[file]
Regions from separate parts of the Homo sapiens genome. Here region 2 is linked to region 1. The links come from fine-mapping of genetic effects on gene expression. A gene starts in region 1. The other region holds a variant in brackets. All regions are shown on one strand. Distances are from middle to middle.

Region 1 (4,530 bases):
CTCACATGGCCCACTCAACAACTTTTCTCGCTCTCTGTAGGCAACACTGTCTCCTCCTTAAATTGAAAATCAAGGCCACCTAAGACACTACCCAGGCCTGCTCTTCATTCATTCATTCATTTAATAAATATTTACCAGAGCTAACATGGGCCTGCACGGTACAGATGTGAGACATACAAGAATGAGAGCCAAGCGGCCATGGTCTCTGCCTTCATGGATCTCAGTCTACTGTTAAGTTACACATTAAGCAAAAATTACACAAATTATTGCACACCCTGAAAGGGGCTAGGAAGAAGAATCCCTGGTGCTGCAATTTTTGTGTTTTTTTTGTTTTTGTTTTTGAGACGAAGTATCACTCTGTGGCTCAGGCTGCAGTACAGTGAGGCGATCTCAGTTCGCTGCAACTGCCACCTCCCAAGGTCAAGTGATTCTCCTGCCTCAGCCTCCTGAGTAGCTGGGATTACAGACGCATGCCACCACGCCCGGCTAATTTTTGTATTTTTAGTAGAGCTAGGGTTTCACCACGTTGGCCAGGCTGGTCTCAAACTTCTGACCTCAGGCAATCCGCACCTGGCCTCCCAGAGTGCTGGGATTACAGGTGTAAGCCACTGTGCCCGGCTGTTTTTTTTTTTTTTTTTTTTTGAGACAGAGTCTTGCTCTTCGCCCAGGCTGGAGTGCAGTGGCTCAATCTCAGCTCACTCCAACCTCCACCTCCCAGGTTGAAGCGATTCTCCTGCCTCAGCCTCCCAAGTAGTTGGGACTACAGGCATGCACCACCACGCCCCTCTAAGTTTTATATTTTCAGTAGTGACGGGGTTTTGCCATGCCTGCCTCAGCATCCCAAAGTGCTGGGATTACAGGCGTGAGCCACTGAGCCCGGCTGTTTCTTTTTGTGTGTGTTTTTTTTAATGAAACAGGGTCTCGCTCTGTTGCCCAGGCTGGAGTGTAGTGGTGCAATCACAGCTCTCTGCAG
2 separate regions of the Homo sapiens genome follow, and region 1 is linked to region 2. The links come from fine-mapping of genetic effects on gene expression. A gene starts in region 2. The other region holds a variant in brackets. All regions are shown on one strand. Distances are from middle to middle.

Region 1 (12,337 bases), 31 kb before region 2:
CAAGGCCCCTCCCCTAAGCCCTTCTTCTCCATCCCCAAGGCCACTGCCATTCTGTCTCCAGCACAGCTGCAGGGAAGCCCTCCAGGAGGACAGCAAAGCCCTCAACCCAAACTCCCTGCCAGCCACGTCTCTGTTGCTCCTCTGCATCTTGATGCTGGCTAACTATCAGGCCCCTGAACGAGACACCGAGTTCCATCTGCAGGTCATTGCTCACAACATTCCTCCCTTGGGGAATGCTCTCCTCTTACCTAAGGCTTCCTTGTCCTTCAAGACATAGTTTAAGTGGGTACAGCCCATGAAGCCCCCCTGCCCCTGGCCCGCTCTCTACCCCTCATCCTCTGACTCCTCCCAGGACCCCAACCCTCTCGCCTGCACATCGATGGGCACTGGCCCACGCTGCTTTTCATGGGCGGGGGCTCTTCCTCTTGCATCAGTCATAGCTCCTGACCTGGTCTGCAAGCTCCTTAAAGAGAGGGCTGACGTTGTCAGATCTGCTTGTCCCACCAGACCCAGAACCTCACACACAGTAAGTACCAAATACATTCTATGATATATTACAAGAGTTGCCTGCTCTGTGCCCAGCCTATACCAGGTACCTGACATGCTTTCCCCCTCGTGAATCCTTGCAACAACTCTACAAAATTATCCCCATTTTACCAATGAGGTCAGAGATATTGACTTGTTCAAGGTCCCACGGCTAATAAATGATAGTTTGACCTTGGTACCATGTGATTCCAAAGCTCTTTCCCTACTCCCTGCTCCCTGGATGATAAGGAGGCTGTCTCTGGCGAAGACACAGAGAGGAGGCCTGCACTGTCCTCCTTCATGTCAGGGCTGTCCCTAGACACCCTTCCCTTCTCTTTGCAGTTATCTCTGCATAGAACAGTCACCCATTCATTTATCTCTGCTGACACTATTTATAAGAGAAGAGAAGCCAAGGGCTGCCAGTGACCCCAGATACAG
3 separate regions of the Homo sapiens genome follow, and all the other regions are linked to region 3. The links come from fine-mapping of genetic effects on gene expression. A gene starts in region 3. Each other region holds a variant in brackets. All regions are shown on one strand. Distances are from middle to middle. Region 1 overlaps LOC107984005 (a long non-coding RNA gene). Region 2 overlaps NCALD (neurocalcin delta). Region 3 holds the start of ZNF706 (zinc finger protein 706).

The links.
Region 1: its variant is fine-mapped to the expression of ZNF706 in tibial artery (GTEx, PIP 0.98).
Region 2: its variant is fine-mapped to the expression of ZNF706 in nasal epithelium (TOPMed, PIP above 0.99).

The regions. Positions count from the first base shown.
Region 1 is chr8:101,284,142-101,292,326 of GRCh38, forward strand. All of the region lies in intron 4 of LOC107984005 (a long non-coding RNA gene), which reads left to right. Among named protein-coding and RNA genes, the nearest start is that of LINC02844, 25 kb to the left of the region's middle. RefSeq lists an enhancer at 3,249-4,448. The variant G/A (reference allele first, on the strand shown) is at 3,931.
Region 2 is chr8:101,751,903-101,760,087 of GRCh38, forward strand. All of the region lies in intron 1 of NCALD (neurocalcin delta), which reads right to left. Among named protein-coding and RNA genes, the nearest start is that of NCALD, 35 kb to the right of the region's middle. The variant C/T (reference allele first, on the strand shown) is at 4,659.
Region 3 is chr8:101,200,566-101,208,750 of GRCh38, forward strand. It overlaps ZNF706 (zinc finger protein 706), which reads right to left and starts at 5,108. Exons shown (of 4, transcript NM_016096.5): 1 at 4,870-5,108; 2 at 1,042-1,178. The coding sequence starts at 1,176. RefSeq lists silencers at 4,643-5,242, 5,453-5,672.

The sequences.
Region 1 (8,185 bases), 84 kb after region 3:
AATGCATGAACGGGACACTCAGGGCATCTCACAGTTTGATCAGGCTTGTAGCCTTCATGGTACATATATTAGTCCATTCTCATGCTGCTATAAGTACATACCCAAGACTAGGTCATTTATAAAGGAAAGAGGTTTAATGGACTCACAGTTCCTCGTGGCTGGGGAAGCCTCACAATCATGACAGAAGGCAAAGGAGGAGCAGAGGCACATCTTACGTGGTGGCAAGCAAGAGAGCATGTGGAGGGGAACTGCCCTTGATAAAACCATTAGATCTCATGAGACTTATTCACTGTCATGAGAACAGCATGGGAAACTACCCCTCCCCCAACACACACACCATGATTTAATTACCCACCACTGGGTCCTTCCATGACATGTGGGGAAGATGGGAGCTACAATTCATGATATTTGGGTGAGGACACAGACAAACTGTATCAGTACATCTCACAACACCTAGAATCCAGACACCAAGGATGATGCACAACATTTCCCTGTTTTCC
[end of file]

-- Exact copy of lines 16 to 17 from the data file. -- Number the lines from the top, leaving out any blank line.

Region 1 (8,185 bases), 84 kb after region 3:
AATGCATGAACGGGACACTCAGGGCATCTCACAGTTTGATCAGGCTTGTAGCCTTCATGGTACATATATTAGTCCATTCTCATGCTGCTATAAGTACATACCCAAGACTAGGTCATTTATAAAGGAAAGAGGTTTAATGGACTCACAGTTCCTCGTGGCTGGGGAAGCCTCACAATCATGACAGAAGGCAAAGGAGGAGCAGAGGCACATCTTACGTGGTGGCAAGCAAGAGAGCATGTGGAGGGGAACTGCCCTTGATAAAACCATTAGATCTCATGAGACTTATTCACTGTCATGAGAACAGCATGGGAAACTACCCCTCCCCCAACACACACACCATGATTTAATTACCCACCACTGGGTCCTTCCATGACATGTGGGGAAGATGGGAGCTACAATTCATGATATTTGGGTGAGGACACAGACAAACTGTATCAGTACATCTCACAACACCTAGAATCCAGACACCAAGGATGATGCACAACATTTCCCTGTTTTCC